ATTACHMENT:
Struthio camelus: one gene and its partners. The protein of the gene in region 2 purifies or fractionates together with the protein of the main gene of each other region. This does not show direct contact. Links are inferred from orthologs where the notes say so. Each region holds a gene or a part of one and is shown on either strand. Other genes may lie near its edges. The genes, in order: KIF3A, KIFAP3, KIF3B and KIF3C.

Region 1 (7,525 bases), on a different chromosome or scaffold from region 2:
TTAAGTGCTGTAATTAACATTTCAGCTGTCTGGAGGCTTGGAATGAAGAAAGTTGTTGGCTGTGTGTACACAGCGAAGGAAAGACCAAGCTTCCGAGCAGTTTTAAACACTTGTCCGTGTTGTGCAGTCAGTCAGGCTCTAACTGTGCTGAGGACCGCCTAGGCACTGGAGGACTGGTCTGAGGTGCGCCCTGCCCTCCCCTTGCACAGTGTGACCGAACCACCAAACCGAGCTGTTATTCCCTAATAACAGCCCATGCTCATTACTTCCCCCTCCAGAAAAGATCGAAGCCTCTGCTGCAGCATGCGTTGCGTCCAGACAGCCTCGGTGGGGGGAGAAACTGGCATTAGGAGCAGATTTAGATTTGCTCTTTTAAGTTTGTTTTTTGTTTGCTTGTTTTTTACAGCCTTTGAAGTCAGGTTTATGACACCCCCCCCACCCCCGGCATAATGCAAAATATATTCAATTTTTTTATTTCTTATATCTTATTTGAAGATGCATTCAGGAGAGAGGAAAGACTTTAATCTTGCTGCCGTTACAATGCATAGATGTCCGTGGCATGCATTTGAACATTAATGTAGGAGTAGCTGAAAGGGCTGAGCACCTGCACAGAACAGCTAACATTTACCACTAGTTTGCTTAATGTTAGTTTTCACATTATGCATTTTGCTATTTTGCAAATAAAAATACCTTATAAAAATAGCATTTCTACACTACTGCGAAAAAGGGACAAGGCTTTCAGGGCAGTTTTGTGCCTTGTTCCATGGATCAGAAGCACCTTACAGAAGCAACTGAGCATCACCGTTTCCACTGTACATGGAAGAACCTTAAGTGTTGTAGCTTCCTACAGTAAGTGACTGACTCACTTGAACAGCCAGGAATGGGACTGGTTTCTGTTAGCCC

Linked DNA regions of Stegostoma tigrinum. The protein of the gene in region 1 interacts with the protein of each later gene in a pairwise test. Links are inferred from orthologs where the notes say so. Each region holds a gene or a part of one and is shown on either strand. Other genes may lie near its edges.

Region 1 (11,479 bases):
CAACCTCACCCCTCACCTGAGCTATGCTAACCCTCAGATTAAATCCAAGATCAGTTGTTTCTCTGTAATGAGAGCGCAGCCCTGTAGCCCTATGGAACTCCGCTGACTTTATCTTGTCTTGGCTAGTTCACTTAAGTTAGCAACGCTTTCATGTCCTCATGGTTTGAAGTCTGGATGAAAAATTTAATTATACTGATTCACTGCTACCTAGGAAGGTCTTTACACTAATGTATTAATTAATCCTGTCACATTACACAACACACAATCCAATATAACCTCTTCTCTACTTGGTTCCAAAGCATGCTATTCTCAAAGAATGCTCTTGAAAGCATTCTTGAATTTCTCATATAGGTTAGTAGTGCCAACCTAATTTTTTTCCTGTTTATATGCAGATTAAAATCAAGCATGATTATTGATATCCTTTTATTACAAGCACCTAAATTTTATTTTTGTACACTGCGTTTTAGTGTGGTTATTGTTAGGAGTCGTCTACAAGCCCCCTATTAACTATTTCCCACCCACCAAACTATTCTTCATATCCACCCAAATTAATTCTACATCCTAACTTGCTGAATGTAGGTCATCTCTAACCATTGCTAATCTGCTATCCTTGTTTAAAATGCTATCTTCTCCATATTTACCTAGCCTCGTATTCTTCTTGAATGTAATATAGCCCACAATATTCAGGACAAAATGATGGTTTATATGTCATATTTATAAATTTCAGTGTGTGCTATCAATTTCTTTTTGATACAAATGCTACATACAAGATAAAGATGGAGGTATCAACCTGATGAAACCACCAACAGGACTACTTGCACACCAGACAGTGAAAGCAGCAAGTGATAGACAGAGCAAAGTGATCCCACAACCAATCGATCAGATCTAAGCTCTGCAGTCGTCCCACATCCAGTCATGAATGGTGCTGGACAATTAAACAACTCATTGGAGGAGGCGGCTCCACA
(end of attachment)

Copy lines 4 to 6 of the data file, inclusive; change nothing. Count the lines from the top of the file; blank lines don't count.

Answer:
Linked DNA regions of Stegostoma tigrinum. The protein of the gene in region 1 interacts with the protein of each later gene in a pairwise test. Links are inferred from orthologs where the notes say so. Each region holds a gene or a part of one and is shown on either strand. Other genes may lie near its edges.

Region 1 (11,479 bases):
CAACCTCACCCCTCACCTGAGCTATGCTAACCCTCAGATTAAATCCAAGATCAGTTGTTTCTCTGTAATGAGAGCGCAGCCCTGTAGCCCTATGGAACTCCGCTGACTTTATCTTGTCTTGGCTAGTTCACTTAAGTTAGCAACGCTTTCATGTCCTCATGGTTTGAAGTCTGGATGAAAAATTTAATTATACTGATTCACTGCTACCTAGGAAGGTCTTTACACTAATGTATTAATTAATCCTGTCACATTACACAACACACAATCCAATATAACCTCTTCTCTACTTGGTTCCAAAGCATGCTATTCTCAAAGAATGCTCTTGAAAGCATTCTTGAATTTCTCATATAGGTTAGTAGTGCCAACCTAATTTTTTTCCTGTTTATATGCAGATTAAAATCAAGCATGATTATTGATATCCTTTTATTACAAGCACCTAAATTTTATTTTTGTACACTGCGTTTTAGTGTGGTTATTGTTAGGAGTCGTCTACAAGCCCCCTATTAACTATTTCCCACCCACCAAACTATTCTTCATATCCACCCAAATTAATTCTACATCCTAACTTGCTGAATGTAGGTCATCTCTAACCATTGCTAATCTGCTATCCTTGTTTAAAATGCTATCTTCTCCATATTTACCTAGCCTCGTATTCTTCTTGAATGTAATATAGCCCACAATATTCAGGACAAAATGATGGTTTATATGTCATATTTATAAATTTCAGTGTGTGCTATCAATTTCTTTTTGATACAAATGCTACATACAAGATAAAGATGGAGGTATCAACCTGATGAAACCACCAACAGGACTACTTGCACACCAGACAGTGAAAGCAGCAAGTGATAGACAGAGCAAAGTGATCCCACAACCAATCGATCAGATCTAAGCTCTGCAGTCGTCCCACATCCAGTCATGAATGGTGCTGGACAATTAAACAACTCATTGGAGGAGGCGGCTCCACA